Housing minister Megan Woods says the proposed $1.2 billion Sleepyhead housing and manufacturing estate has “significant strategic strengths” and hopes Environment Court appellants, one a government department, sort issues with the developer as quickly as possible.
Woods had been asked by the Herald to comment on government transport agency Waka Kotahi appealing, during a housing crisis, over its concerns about the residential side of the development.
Another publicly-funded entity, Waikato Regional Council, is also appealing against the green light given by independent commissioners to the rezoning of the 178ha site at Ohinewai in north Waikato, to allow for the master-planned development.
Both opposed the rezoning in the commissioners’ hearings.
Australasia’s biggest bedding company and owner of the Sleepyhead brand, the Aucklandfamily-owned Comfort Group, plans new manufacturing headquarters and up to 1100 houses – including affordable homes for its staff – on the marginal rural land.
The company has outgrown its Auckland manufacturing sites and has been looking for nearly 10 years for a new home. Planning and RMA processes have been under way for two years.
The transport agency told the Herald it was appealing “outlining some concerns with the proposed residential development at Ohinewai”. It did not elaborate.
The regional council says its appeal “will focus on seeking improvements and refinements to provisions in the hearing panel decision”.
Specific provisions include management of flood risks, public transport and car dependency, accessibility and wastewater and water connections.
The commissioners, appointed by the Waikato District Council, in their 100-page May decision, sharply criticised the transport agency and the council for taking “a narrow doctrinaire interpretation of the relevant strategic planning documents and have given little weight to the strong directions in the (National Policy Statement) for decision-makers to be responsive to development opportunities unanticipated by RMA planning documents”.
“We are disappointed the two public agencies took such entrenched positions to oppose the Ohinewai development proposal when a more constructive approach was called for when taking into account the significant benefits that could arise to the local area and region if the rezoning proposal were to be approved,” the commissioners said.
They concluded the project had the potential to provide more than 2600 Waikato jobs, affordable housing to the local workforce and to contribute an estimated $200m a year to the local economy.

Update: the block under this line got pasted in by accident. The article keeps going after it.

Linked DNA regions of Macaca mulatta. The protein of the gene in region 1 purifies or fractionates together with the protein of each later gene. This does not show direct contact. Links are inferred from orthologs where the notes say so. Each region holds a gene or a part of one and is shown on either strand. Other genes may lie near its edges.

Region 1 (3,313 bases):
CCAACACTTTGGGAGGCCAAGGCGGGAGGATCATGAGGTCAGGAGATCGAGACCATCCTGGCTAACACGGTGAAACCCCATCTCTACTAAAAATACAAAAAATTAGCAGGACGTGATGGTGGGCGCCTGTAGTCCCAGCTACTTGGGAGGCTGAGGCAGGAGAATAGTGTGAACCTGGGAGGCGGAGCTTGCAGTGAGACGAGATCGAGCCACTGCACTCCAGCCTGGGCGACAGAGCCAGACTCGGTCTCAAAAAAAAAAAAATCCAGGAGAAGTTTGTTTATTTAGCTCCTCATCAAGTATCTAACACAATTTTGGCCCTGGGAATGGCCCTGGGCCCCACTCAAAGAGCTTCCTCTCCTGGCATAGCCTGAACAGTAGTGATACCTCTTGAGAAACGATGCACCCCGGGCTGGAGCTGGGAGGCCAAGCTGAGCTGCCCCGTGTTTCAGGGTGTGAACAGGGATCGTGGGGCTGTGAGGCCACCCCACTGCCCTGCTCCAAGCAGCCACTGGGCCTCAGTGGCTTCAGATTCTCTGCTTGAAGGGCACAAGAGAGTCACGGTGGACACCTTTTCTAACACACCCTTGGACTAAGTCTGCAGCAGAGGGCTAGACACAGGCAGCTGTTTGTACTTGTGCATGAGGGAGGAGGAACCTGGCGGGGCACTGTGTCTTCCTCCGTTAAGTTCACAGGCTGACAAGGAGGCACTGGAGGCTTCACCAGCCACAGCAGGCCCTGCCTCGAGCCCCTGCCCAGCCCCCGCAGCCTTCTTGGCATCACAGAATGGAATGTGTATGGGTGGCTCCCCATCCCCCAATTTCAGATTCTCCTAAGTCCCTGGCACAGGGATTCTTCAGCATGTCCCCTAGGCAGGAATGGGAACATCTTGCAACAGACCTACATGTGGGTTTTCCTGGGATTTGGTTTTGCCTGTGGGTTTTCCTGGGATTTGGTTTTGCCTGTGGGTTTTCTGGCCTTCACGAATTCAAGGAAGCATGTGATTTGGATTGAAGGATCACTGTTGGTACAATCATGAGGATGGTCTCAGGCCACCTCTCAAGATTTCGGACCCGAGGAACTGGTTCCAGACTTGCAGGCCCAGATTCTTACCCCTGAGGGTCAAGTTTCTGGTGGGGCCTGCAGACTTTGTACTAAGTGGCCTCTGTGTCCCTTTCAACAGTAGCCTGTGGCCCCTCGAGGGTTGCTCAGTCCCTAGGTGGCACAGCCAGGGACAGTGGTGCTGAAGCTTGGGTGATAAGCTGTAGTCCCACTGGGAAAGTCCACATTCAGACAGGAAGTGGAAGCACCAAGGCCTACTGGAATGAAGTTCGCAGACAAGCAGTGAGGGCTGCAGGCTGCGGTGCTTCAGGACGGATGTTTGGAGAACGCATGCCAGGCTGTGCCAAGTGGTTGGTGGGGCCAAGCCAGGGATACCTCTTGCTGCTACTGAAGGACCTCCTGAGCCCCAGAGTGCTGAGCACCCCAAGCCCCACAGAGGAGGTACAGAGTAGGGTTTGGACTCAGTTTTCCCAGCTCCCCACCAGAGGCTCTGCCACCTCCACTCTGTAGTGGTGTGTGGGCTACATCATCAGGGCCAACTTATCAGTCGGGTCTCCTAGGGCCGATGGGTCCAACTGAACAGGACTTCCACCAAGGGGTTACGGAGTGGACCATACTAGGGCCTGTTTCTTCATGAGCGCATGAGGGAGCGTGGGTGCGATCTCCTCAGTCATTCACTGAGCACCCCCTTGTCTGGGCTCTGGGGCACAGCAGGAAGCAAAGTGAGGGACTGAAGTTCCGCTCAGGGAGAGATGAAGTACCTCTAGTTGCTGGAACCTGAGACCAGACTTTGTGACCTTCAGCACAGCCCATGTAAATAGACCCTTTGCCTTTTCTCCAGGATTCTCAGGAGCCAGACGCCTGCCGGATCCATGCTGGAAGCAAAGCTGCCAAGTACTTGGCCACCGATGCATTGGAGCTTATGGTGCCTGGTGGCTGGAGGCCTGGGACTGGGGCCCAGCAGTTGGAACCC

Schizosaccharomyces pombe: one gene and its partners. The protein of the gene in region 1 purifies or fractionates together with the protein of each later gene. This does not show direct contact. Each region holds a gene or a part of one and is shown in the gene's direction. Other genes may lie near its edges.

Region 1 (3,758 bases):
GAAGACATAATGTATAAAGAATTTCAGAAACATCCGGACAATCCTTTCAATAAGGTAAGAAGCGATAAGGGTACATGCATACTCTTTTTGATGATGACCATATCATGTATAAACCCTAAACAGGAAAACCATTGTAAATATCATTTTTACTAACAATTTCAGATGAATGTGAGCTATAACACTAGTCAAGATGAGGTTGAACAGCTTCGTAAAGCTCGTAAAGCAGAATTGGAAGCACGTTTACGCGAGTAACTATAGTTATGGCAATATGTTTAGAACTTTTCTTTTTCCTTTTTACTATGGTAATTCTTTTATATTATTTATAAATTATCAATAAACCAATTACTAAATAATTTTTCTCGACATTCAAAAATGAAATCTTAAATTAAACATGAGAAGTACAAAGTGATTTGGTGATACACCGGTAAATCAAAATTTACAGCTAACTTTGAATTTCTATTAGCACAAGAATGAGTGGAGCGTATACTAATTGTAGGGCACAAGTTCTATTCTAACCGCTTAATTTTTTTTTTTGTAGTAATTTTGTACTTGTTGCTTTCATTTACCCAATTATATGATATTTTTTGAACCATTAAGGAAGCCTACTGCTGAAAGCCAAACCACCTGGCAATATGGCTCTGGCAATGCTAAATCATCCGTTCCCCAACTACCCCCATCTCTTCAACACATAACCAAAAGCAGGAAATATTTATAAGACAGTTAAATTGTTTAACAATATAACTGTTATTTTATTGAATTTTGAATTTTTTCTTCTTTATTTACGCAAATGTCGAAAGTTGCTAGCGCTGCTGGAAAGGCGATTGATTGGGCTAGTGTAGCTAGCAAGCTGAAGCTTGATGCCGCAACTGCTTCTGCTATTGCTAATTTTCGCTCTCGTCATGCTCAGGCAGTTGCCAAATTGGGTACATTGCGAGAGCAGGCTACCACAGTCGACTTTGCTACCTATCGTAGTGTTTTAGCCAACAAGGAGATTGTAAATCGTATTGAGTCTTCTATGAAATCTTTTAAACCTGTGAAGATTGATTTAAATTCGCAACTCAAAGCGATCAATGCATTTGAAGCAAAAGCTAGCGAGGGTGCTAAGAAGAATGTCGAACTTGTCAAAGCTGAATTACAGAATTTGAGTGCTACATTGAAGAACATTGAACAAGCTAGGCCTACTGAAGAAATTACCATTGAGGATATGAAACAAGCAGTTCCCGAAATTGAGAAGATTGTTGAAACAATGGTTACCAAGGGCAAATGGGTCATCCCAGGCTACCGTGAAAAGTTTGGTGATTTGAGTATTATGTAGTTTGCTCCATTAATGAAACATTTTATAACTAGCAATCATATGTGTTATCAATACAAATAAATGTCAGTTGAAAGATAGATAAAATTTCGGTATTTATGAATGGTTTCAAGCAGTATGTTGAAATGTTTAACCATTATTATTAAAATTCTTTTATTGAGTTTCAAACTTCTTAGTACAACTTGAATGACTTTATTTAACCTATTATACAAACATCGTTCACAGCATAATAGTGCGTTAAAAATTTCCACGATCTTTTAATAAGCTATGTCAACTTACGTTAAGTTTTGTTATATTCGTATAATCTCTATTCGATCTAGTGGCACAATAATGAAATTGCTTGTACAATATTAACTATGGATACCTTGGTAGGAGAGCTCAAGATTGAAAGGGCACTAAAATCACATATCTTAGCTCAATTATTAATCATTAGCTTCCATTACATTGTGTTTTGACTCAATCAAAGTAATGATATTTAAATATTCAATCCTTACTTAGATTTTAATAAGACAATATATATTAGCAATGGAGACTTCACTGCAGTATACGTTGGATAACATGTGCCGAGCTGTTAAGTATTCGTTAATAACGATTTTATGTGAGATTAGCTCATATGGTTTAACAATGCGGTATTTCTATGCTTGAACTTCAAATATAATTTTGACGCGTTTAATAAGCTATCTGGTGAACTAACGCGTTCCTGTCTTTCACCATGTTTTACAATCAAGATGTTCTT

Asked by the Herald if she knew about the government agency’s appeal and if she supported it, Woods said: “As a crown entity Waka Kotahi makes its own decisions on how to best achieve the Government’s objectives.
“The Sleepyhead development has significant strategic strengths in terms of location, housing outcomes and positive economic benefits for the people of Huntly.
“It is my hope that Waka Kotahi, the Waikato Regional Council and other key parties work closely together to resolve the outstanding issues as quickly as possible, in particular as all parties have expressed the same goal of supporting high-quality urban environments that have low carbon impacts.”
The Comfort Group, proposing the development through its subsidiary Ambury Properties,has declined to comment on the appeals until it has digested the details.
News of the appeals surfaced just one day after Comfort Group director and co-owner Craig Turner told about 100 people who turned out to meet him at a Waikato Chamber of Commerce event that Auckland had “treated badly” the 85-year-old company.
“We are glad to get out of Auckland. Auckland doesn’t want us anymore.”
The Auckland Council had stymied two attempts by the company to create a new manufacturing centre in south Auckland.
The fourth-generation company employs more than 1000 people across nine sites in Auckland and Australia. Space at its main operations at Otahuhu and Avondale are at capacity.
The company purchased the Ohinewai land in 2019. Its application to fast-track RMA consent for a $183m foam factory, the first stage of the development, has been approved by the Government. The application is being considered now by Environment Minister David Parker.
The regional council granted resource consent for earthworks in March.
Establishment of the site and earthworks are well under way – at a cost of $12m.
Waikato Chamber of Commerce chief executive Don Good said it had to be wondered if the regional council was “anti economic development”.
“Why are they going to spend ratepayers’ money taking the appeal to the Environment Court after receiving such a comprehensive shellacking in the commissioners’ decision?
“Is our regional council a prudent manager of our rates dollar or ideological spendthrifts?
“It beggars belief that WRC say they are championing economic development only to put up such roadblocks.”
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